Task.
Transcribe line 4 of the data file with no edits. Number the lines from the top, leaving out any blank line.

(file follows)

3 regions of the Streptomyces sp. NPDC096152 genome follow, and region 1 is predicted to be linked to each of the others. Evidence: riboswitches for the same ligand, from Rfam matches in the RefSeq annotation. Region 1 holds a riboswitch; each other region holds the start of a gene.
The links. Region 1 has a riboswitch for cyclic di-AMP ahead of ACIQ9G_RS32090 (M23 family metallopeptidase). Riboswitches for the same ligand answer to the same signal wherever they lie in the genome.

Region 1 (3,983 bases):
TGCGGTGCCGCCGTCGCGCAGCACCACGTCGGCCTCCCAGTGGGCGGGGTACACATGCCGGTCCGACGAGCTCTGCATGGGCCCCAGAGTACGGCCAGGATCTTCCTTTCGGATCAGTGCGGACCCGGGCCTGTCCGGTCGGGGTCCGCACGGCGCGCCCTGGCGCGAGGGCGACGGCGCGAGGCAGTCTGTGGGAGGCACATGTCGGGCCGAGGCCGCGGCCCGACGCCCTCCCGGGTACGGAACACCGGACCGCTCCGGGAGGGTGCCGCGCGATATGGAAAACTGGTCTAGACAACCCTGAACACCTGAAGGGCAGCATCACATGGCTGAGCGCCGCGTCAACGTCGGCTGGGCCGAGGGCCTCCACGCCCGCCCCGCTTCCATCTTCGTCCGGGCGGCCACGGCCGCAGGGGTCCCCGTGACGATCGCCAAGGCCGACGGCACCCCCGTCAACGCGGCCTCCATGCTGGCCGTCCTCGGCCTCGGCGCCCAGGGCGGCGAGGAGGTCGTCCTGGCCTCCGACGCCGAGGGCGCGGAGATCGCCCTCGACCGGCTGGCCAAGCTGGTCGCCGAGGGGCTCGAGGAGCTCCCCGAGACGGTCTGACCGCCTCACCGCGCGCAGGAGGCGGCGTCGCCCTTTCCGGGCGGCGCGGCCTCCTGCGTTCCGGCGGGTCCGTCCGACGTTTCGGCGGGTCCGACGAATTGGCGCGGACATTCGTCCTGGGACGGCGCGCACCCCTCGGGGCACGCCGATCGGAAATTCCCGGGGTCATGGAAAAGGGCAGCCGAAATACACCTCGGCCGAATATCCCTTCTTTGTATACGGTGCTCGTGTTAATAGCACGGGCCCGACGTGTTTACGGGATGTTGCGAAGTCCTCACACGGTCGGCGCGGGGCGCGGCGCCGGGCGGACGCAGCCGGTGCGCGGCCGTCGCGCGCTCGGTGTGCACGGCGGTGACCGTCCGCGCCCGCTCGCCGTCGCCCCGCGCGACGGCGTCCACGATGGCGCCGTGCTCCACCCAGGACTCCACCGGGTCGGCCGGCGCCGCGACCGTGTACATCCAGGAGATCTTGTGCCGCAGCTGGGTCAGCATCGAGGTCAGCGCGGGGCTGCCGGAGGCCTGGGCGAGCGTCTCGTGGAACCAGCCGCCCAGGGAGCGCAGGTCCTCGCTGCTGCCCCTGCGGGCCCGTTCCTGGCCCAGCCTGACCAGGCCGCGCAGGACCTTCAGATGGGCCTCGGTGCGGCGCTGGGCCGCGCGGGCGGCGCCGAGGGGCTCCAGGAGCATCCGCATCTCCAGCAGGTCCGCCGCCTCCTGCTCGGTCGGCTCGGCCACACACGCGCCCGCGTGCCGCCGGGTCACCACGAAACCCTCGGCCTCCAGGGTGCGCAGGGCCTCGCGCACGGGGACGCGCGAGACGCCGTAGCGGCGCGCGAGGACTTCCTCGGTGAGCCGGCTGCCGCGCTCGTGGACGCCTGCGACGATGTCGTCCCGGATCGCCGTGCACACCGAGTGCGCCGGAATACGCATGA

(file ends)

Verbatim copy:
TGCGGTGCCGCCGTCGCGCAGCACCACGTCGGCCTCCCAGTGGGCGGGGTACACATGCCGGTCCGACGAGCTCTGCATGGGCCCCAGAGTACGGCCAGGATCTTCCTTTCGGATCAGTGCGGACCCGGGCCTGTCCGGTCGGGGTCCGCACGGCGCGCCCTGGCGCGAGGGCGACGGCGCGAGGCAGTCTGTGGGAGGCACATGTCGGGCCGAGGCCGCGGCCCGACGCCCTCCCGGGTACGGAACACCGGACCGCTCCGGGAGGGTGCCGCGCGATATGGAAAACTGGTCTAGACAACCCTGAACACCTGAAGGGCAGCATCACATGGCTGAGCGCCGCGTCAACGTCGGCTGGGCCGAGGGCCTCCACGCCCGCCCCGCTTCCATCTTCGTCCGGGCGGCCACGGCCGCAGGGGTCCCCGTGACGATCGCCAAGGCCGACGGCACCCCCGTCAACGCGGCCTCCATGCTGGCCGTCCTCGGCCTCGGCGCCCAGGGCGGCGAGGAGGTCGTCCTGGCCTCCGACGCCGAGGGCGCGGAGATCGCCCTCGACCGGCTGGCCAAGCTGGTCGCCGAGGGGCTCGAGGAGCTCCCCGAGACGGTCTGACCGCCTCACCGCGCGCAGGAGGCGGCGTCGCCCTTTCCGGGCGGCGCGGCCTCCTGCGTTCCGGCGGGTCCGTCCGACGTTTCGGCGGGTCCGACGAATTGGCGCGGACATTCGTCCTGGGACGGCGCGCACCCCTCGGGGCACGCCGATCGGAAATTCCCGGGGTCATGGAAAAGGGCAGCCGAAATACACCTCGGCCGAATATCCCTTCTTTGTATACGGTGCTCGTGTTAATAGCACGGGCCCGACGTGTTTACGGGATGTTGCGAAGTCCTCACACGGTCGGCGCGGGGCGCGGCGCCGGGCGGACGCAGCCGGTGCGCGGCCGTCGCGCGCTCGGTGTGCACGGCGGTGACCGTCCGCGCCCGCTCGCCGTCGCCCCGCGCGACGGCGTCCACGATGGCGCCGTGCTCCACCCAGGACTCCACCGGGTCGGCCGGCGCCGCGACCGTGTACATCCAGGAGATCTTGTGCCGCAGCTGGGTCAGCATCGAGGTCAGCGCGGGGCTGCCGGAGGCCTGGGCGAGCGTCTCGTGGAACCAGCCGCCCAGGGAGCGCAGGTCCTCGCTGCTGCCCCTGCGGGCCCGTTCCTGGCCCAGCCTGACCAGGCCGCGCAGGACCTTCAGATGGGCCTCGGTGCGGCGCTGGGCCGCGCGGGCGGCGCCGAGGGGCTCCAGGAGCATCCGCATCTCCAGCAGGTCCGCCGCCTCCTGCTCGGTCGGCTCGGCCACACACGCGCCCGCGTGCCGCCGGGTCACCACGAAACCCTCGGCCTCCAGGGTGCGCAGGGCCTCGCGCACGGGGACGCGCGAGACGCCGTAGCGGCGCGCGAGGACTTCCTCGGTGAGCCGGCTGCCGCGCTCGTGGACGCCTGCGACGATGTCGTCCCGGATCGCCGTGCACACCGAGTGCGCCGGAATACGCATGA